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30 May 2017

Highland tourism: invest in infrastructure now


The Highlands’ tourism star is in the ascendancy, with visitor numbers remaining very healthy, annual spend totalling over £704 million and 15,700 Highland jobs supported. Quite simply, this region is blessed with many of the assets that modern travellers most revere and it really can claim to be a world-class holiday destination. However, it would be foolish to take it all for granted.

The provision of essential infrastructure is one concern, and not just WiFi. A serious long-term worry for areas like Skye and parts of the Northern Highlands’ “North Coast 500” route is that increasing visitor pressure is putting immense strain on roads, on the supply of public toilets, and, very importantly, on the inadequate provision of parking at natural attractions. In addition to being dangerous, substandard infrastructure can seriously impact on visitor satisfaction and on their propensity to return/recommend. Then there is the lack of reasonably-priced accommodation for staff, a factor that prevents some businesses from expanding.  

Coral Beach SkyeWhat we need is a joined-up approach to infrastructure and a review of how it should be funded, something that first requires governments at all levels to fully appreciate and acknowledge the importance of tourism. Re-working the Tourism Development Framework for Scotland would be a great place to start.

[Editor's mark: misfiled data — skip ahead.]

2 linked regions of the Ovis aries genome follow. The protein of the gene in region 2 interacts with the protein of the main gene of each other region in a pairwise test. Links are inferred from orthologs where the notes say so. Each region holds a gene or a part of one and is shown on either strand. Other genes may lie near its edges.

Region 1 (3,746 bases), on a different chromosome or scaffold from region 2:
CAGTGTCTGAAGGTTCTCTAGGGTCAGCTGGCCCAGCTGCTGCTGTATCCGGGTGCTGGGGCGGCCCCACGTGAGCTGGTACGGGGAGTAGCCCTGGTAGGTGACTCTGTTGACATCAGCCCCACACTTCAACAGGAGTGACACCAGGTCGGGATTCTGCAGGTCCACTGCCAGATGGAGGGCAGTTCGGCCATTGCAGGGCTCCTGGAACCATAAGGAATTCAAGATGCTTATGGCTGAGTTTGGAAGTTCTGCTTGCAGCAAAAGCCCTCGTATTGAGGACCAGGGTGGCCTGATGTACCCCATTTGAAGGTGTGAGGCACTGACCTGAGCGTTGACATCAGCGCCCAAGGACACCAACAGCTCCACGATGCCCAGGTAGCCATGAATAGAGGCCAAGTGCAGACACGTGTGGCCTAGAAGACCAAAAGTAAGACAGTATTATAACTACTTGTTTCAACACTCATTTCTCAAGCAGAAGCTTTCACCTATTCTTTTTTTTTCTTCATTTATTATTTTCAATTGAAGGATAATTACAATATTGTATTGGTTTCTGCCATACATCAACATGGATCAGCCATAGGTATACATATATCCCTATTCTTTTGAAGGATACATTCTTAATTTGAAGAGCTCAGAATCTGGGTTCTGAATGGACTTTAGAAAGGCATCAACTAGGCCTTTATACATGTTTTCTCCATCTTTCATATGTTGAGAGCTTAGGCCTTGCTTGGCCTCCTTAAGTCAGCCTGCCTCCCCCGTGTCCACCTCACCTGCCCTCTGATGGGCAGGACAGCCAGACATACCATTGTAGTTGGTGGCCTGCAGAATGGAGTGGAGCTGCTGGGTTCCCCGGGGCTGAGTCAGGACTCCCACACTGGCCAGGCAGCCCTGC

What we don’t need is the introduction of a tourist bed tax – something that is still being discussed by local councils, despite Scottish Government opposition.

The World Economic Forum’s 2017 “Travel and Competitiveness” report reveals that the UK is the second most expensive holiday destination in the world, lying 135th out of 136 countries. A Highland bed tax would make this already expensive region more expensive still. Moreover, countries with bed taxes have far lower VAT rates on hospitality than us and, overall, are cheaper to visit. Liathach from Loch Clair Glen Torridon Wester Ross

In a recent FSB survey, 93 per cent of Highlands & Islands members rejected the introduction of a bed tax outright, 99 per cent saying that it would damage their businesses and 96 per cent that it would damage other businesses and the local area. The message to Highland Council from the business community is therefore clear: tourism is the goose that lays the golden eggs and we must treat our visitors with care and respect if we want to grow the industry and economy and sustain our fragile communities.

So who pays? One solution is to build the car parks and toilets that visitors (and, by extension, local economies) need, and charge motorists and visitors modest and proportionate fees to use them. It happens throughout much of the rest of the UK and EU, so why not here?


David Richardson is FSB's Highlands and Islands Development Manager 

Lobbying & Campaigning from FSB

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